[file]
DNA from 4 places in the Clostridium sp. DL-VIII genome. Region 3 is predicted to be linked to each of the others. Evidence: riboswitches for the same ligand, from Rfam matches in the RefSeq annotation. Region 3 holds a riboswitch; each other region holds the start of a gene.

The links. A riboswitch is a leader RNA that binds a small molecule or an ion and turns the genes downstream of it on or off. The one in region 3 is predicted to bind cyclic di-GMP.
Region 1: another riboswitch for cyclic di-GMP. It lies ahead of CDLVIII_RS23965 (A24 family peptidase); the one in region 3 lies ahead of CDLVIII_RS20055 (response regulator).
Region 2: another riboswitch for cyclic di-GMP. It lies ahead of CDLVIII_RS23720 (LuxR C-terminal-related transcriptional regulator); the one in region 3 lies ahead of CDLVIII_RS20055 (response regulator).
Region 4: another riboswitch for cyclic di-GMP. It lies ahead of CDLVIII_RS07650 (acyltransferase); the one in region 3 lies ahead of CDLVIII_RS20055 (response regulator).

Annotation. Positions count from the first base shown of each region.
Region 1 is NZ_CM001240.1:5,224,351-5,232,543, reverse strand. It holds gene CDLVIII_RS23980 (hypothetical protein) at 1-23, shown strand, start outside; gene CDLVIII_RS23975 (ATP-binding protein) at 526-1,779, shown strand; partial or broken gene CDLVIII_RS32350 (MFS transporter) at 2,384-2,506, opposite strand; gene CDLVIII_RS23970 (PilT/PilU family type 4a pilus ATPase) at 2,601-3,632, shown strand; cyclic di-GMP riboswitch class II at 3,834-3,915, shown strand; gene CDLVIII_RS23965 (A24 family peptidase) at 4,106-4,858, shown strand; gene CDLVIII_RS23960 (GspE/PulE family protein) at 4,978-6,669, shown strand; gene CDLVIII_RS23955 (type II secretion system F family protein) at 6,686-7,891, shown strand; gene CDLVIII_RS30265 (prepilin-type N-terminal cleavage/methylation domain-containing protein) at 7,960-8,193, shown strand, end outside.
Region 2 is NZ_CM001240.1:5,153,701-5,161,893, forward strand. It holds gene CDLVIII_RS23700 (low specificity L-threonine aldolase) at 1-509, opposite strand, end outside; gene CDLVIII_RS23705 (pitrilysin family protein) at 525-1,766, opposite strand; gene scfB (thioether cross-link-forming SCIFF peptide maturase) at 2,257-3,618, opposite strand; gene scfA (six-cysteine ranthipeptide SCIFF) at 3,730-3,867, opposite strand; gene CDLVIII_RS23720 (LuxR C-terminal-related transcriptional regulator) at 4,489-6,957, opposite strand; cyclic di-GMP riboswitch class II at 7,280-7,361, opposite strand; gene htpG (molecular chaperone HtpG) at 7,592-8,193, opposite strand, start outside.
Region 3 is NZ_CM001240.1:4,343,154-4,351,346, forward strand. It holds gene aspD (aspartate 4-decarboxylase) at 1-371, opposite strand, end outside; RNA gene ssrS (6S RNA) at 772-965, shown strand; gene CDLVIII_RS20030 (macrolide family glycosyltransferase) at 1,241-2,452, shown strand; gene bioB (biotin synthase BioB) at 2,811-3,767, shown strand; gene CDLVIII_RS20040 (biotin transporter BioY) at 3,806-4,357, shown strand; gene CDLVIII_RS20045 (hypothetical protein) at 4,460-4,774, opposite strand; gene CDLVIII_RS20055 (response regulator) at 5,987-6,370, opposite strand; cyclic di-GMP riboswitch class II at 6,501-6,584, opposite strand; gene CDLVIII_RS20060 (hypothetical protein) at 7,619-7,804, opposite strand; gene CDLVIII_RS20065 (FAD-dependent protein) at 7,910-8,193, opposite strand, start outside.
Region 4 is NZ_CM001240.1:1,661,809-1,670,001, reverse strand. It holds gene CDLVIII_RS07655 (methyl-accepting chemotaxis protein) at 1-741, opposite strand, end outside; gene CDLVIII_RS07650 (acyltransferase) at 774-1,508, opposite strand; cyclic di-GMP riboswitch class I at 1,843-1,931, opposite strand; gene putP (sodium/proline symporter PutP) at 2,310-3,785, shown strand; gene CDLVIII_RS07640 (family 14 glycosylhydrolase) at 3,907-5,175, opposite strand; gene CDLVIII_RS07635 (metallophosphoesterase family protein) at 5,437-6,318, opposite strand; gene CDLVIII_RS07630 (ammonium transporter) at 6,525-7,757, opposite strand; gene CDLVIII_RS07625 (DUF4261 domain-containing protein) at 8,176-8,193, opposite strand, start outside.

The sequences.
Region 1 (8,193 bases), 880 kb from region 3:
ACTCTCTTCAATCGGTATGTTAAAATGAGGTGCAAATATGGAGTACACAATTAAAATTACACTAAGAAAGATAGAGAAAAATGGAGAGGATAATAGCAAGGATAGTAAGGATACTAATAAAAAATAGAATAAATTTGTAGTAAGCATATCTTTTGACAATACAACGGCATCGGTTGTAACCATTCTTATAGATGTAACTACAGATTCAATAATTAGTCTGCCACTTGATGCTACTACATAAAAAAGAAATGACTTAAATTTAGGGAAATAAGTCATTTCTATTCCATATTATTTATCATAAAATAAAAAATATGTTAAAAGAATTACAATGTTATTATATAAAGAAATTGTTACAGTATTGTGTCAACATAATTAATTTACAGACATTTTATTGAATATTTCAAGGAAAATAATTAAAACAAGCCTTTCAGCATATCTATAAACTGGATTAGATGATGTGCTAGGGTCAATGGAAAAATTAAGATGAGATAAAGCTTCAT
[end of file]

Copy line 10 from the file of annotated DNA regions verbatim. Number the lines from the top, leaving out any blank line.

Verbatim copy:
Region 4 is NZ_CM001240.1:1,661,809-1,670,001, reverse strand. It holds gene CDLVIII_RS07655 (methyl-accepting chemotaxis protein) at 1-741, opposite strand, end outside; gene CDLVIII_RS07650 (acyltransferase) at 774-1,508, opposite strand; cyclic di-GMP riboswitch class I at 1,843-1,931, opposite strand; gene putP (sodium/proline symporter PutP) at 2,310-3,785, shown strand; gene CDLVIII_RS07640 (family 14 glycosylhydrolase) at 3,907-5,175, opposite strand; gene CDLVIII_RS07635 (metallophosphoesterase family protein) at 5,437-6,318, opposite strand; gene CDLVIII_RS07630 (ammonium transporter) at 6,525-7,757, opposite strand; gene CDLVIII_RS07625 (DUF4261 domain-containing protein) at 8,176-8,193, opposite strand, start outside.